State agriculture department catches first Asian giant hornet
For the Basin Business Journal | August 29, 2020 1:00 AM
BIRCH BAY — Researchers with the Washington State Department of Agriculture (WSDA) trapped their first Asian giant hornet earlier this month.
According to Erik-Sven Spichiger, managing entomologist for the department, the insect, informally called a “murder hornet” for its ability to destroy honeybee hives, was caught in a WSDA trap near Birch Bay in Whatcom County.
“This is not unexpected; we knew there was a nest,” he said during a press conference the morning of Friday, July 31.
Spichiger said it was identified as an Asian giant hornet, but WSDA researchers did not know if it was a worker or a queen, because its size put it in between the two. The insect has been sent to a U.S. Department of Agriculture lab in Washington, D.C., to determine whether the specimen was a worker or queen.
“I’m tending toward it being a worker, since you don’t generally see queens out this time of year,” he said.
Queens, Spichiger added, are usually busy laying eggs for new workers, drones and queens in the insect’s underground colonies.
This is the sixth Asian giant hornet found in Washington since early December 2019, in the far northwest corner of the state. The hornets, which average 1.5-2 inches in length and prey upon smaller insects, focus on bee hives, which a group of giant hornets can destroy in as little as 90 minutes. In Japan, honey bees have evolved a defense against hornet scouts — they surround the hornet in a tight ball and both suffocate it with exhaled carbon dioxide and cook it with their body heat.
European honeybees, however, have no defense against the Asian giant hornet.
No one is entirely sure how the Asian giant hornet, which was first seen in Canada in September 2019, got to the United States, though it is believed to have inadvertently hitched a ride on a cargo ship.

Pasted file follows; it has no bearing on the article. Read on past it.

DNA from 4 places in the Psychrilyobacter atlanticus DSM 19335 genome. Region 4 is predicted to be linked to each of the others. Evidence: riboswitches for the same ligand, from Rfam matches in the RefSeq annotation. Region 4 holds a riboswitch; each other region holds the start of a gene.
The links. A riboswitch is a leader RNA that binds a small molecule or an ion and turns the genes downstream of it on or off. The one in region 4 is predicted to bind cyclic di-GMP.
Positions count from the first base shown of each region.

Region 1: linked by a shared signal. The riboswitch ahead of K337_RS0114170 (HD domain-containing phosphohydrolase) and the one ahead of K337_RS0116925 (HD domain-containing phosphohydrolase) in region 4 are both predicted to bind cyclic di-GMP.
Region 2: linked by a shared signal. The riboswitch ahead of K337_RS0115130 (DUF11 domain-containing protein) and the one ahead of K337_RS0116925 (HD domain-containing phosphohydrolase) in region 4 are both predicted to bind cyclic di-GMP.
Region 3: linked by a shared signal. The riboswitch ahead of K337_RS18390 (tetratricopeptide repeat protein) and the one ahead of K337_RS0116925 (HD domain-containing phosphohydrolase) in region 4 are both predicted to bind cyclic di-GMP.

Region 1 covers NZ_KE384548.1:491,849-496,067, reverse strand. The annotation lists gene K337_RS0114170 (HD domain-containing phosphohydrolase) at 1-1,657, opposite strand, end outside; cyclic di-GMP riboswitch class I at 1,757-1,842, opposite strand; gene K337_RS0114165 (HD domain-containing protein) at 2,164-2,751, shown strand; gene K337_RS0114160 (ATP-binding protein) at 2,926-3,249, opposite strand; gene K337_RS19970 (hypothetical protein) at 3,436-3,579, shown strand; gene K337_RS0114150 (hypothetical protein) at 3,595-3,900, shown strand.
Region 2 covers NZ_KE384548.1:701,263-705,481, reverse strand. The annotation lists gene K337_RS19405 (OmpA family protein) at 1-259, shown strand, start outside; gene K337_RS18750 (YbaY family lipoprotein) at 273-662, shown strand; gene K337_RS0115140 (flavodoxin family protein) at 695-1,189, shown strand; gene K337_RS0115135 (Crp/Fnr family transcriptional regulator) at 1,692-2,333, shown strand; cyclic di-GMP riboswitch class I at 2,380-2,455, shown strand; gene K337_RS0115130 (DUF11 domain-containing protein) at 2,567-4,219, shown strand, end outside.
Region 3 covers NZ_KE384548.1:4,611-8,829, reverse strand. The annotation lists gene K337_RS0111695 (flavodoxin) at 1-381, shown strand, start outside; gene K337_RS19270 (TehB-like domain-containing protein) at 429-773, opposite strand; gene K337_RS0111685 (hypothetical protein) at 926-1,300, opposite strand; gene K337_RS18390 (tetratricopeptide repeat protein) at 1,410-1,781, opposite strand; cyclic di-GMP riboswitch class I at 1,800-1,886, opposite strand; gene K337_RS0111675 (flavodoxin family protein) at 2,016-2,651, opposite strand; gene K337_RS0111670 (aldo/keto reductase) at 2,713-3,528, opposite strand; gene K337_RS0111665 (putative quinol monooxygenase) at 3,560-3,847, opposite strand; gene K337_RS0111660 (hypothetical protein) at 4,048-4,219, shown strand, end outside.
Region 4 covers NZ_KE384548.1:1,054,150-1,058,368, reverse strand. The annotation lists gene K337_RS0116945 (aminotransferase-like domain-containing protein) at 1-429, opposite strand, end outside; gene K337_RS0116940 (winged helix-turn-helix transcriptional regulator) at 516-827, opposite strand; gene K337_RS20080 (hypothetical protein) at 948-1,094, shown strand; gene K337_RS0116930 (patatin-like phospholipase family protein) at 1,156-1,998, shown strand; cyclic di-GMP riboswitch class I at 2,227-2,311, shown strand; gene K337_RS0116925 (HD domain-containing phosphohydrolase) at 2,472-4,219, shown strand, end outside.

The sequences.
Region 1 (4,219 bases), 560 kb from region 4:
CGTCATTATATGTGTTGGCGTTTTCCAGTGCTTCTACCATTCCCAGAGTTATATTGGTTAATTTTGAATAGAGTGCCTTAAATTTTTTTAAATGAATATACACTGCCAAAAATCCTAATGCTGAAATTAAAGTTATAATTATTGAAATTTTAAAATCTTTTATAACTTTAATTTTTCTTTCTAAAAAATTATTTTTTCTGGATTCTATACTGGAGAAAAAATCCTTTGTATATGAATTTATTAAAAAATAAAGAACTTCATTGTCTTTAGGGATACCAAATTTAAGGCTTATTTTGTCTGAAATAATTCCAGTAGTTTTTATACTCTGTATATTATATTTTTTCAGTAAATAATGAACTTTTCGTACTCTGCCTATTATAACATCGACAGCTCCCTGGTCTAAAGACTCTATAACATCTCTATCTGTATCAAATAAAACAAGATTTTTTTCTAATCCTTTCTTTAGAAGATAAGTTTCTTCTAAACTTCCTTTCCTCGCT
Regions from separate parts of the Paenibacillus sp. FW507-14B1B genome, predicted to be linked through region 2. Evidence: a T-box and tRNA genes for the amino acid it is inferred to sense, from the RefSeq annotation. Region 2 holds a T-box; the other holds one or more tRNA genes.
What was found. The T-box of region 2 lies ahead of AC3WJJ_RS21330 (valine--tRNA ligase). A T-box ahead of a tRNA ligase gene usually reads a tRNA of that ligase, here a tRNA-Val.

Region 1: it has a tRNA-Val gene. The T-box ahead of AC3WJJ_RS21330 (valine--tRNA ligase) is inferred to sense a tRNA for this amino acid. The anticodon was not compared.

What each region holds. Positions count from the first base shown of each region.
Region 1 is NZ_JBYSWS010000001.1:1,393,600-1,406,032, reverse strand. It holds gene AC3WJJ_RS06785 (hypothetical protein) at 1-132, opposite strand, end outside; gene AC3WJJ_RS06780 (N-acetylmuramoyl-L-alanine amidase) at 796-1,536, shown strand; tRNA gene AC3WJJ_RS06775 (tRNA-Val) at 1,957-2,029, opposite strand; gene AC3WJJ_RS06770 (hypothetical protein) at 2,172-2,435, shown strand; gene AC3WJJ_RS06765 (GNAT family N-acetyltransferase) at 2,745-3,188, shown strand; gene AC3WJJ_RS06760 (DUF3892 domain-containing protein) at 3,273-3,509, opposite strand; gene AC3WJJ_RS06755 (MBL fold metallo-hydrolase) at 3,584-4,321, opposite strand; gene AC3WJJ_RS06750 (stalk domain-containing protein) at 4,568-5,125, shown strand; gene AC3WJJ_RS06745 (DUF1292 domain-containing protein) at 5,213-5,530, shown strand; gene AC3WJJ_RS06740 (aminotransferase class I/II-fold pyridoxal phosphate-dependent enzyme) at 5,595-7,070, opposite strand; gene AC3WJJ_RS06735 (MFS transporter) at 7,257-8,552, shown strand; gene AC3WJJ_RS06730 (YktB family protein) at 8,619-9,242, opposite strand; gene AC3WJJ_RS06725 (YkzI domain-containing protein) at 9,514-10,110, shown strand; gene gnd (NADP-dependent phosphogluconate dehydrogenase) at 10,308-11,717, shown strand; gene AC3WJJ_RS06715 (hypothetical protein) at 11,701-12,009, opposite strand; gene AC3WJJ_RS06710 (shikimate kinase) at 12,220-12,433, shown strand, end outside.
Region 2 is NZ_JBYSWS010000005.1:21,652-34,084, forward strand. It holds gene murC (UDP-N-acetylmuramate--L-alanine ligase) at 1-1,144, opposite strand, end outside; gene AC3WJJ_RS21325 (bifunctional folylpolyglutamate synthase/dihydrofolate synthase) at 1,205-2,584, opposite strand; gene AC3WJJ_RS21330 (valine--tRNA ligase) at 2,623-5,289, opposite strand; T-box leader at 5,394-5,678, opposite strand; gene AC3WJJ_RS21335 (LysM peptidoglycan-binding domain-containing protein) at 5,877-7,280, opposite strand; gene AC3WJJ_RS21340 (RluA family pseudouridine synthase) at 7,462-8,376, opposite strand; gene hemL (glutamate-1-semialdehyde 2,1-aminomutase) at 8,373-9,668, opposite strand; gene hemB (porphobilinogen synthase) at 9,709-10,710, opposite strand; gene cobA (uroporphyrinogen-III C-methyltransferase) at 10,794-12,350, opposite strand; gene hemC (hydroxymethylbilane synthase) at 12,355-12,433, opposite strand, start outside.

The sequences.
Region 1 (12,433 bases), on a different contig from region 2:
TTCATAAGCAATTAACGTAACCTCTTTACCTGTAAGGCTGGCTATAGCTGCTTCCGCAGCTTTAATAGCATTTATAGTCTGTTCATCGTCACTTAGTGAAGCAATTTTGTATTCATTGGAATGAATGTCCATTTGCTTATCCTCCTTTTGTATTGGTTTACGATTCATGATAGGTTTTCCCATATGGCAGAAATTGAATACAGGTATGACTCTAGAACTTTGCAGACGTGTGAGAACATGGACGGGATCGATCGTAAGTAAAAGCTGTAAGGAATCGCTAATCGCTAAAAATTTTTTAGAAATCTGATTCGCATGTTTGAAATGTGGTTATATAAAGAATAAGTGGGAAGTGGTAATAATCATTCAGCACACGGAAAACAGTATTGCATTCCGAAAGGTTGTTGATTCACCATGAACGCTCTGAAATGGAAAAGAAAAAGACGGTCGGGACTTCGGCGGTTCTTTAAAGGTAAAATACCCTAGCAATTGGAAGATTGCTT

Spichiger said WSDA has deployed nearly 500 traps, mostly in Whatcom County, to catch Asian giant hornets, with another 300 set up by private agencies and more than 1,000 traps put up by the public.
WSDA hopes to find and destroy the nest by September, before any queens can found new colonies, Spichiger said. Tracking involves searching the area for a nest or catching a live hornet in a trap, gluing a tiny GPS tracker or a camera to the insect’s back and following the signal or the trail back to the nest.
“The typical foraging flight range is within two kilometers,” Spichiger said. “They go up to eight kilometers, but there’s a greater likelihood of the nest being within one to two kilometers of where we trapped the insect.”
According to guidelines developed by WSDA and the USDA’s Animal and Plant Health Inspection Service (APHIS), state workers will seal the entrance of the underground nest and then pump it full of either the common pesticide cyfluthrin or carbon dioxide gas to kill all the hornets. According to the protocol, the nest must then be dug up and removed, with workers revisiting the site 24 hours later to see if they got everything. If carbon dioxide is used to kill the insects, APHIS mandates all dead hornets must be in ethanol.
Spichiger said workers eradicating the nests must wear very thick protective clothing to guard against the hornets’ one-quarter-inch-long stingers, as well as to ensure that most of the hornets they want to kill are in their nest.
“We’ll also turn on red lamps, so we can see what we’re doing, but the hornets cannot,” he said. “That protects us a little and gives us an advantage they don’t have.”
If you think you see an Asian giant hornet, report it to the Washington State Department of Agriculture at agr.we.gov/hornets or contact the pest program at 1-800-443-6684.
Charles H. Featherstone can be reached at firstname.lastname@example.org.